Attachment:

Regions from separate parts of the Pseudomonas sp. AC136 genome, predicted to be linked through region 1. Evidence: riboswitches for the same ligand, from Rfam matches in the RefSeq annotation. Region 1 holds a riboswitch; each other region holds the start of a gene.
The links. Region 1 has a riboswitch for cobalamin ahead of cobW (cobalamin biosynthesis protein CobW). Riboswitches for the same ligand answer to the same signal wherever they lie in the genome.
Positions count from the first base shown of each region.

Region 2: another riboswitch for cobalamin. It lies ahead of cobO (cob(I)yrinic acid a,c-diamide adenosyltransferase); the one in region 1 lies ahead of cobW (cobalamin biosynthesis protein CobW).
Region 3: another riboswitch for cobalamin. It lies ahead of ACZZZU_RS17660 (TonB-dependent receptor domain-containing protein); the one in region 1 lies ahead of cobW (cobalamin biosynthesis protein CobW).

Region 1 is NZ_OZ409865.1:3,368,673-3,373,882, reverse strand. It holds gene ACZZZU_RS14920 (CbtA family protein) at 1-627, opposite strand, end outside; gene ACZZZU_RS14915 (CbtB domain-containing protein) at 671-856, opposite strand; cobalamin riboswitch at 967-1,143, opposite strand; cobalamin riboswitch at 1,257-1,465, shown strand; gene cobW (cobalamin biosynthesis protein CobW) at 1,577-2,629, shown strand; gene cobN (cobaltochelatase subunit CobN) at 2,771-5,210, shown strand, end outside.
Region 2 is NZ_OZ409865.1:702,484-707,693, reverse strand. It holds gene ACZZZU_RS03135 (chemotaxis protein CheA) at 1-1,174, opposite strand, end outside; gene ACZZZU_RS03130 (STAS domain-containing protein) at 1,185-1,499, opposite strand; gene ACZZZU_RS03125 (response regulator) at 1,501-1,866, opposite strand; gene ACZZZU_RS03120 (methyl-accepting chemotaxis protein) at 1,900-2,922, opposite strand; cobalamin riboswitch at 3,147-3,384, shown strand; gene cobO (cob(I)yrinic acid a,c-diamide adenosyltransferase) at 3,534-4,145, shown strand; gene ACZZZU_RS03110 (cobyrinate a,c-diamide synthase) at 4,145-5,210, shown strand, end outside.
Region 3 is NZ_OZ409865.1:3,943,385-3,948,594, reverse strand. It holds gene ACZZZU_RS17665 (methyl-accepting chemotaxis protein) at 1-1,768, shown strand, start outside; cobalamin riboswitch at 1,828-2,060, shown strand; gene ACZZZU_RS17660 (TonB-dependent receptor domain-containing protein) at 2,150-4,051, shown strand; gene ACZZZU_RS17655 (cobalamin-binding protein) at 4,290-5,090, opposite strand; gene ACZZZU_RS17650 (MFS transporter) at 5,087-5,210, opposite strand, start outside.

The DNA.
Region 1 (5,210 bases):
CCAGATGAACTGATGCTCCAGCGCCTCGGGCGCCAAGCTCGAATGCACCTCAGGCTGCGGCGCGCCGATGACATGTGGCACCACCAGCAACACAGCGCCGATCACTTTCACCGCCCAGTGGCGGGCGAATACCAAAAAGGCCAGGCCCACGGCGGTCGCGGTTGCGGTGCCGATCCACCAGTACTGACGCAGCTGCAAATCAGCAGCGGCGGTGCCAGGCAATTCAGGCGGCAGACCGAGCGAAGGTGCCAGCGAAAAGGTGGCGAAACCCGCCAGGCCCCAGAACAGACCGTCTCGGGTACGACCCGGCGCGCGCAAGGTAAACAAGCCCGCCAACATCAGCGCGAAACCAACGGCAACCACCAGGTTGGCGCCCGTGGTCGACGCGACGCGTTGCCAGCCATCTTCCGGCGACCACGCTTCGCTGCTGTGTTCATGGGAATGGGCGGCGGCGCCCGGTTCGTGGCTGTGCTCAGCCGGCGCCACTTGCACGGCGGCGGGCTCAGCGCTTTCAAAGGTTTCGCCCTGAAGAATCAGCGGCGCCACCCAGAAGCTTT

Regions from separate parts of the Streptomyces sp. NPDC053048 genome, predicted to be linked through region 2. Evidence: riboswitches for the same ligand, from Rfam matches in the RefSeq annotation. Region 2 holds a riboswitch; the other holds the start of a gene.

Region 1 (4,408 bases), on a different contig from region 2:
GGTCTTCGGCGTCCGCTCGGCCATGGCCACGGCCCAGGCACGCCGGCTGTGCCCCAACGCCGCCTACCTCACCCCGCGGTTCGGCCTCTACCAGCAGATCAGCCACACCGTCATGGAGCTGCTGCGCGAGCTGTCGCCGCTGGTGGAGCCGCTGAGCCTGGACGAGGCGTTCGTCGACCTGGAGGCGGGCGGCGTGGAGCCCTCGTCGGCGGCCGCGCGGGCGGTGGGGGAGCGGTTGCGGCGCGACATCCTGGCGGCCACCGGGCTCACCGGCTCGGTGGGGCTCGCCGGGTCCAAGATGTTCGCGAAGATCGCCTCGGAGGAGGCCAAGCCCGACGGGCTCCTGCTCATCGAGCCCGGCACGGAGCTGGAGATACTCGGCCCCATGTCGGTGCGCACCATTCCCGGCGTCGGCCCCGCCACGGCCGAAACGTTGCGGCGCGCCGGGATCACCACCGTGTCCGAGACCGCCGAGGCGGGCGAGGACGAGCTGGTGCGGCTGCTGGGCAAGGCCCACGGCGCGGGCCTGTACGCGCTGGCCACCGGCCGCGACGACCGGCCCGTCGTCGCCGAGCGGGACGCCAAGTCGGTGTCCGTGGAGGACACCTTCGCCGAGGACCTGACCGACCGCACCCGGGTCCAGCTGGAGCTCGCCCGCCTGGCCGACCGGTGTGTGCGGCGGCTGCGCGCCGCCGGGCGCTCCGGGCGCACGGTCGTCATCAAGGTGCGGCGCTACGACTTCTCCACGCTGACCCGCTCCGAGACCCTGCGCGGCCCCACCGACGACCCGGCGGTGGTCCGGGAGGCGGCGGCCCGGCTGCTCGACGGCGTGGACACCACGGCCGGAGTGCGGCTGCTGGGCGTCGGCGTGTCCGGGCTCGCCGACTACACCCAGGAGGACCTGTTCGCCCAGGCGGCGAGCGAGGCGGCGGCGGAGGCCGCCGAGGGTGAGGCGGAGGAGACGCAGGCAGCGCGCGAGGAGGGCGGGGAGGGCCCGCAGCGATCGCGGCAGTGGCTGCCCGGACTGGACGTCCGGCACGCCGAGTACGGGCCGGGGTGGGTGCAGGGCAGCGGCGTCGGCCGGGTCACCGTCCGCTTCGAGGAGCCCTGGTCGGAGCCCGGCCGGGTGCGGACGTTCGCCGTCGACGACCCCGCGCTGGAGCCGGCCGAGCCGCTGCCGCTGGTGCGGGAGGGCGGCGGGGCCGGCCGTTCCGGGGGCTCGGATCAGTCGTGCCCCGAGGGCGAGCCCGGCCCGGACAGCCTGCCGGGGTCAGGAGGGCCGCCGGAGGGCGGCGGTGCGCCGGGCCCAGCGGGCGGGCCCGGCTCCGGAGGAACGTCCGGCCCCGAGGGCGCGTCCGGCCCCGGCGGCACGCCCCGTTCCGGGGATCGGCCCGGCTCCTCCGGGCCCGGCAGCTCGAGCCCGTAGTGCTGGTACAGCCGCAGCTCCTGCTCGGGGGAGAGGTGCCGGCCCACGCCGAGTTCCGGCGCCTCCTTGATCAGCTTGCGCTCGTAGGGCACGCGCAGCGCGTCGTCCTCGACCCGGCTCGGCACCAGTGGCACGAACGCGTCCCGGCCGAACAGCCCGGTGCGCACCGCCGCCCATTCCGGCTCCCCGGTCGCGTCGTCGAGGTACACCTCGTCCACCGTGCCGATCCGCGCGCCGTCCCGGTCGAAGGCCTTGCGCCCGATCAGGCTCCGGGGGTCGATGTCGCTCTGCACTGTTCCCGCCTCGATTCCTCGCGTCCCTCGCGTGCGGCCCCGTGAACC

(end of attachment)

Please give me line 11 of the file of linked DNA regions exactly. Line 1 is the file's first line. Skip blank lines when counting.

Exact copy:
CCAGATGAACTGATGCTCCAGCGCCTCGGGCGCCAAGCTCGAATGCACCTCAGGCTGCGGCGCGCCGATGACATGTGGCACCACCAGCAACACAGCGCCGATCACTTTCACCGCCCAGTGGCGGGCGAATACCAAAAAGGCCAGGCCCACGGCGGTCGCGGTTGCGGTGCCGATCCACCAGTACTGACGCAGCTGCAAATCAGCAGCGGCGGTGCCAGGCAATTCAGGCGGCAGACCGAGCGAAGGTGCCAGCGAAAAGGTGGCGAAACCCGCCAGGCCCCAGAACAGACCGTCTCGGGTACGACCCGGCGCGCGCAAGGTAAACAAGCCCGCCAACATCAGCGCGAAACCAACGGCAACCACCAGGTTGGCGCCCGTGGTCGACGCGACGCGTTGCCAGCCATCTTCCGGCGACCACGCTTCGCTGCTGTGTTCATGGGAATGGGCGGCGGCGCCCGGTTCGTGGCTGTGCTCAGCCGGCGCCACTTGCACGGCGGCGGGCTCAGCGCTTTCAAAGGTTTCGCCCTGAAGAATCAGCGGCGCCACCCAGAAGCTTT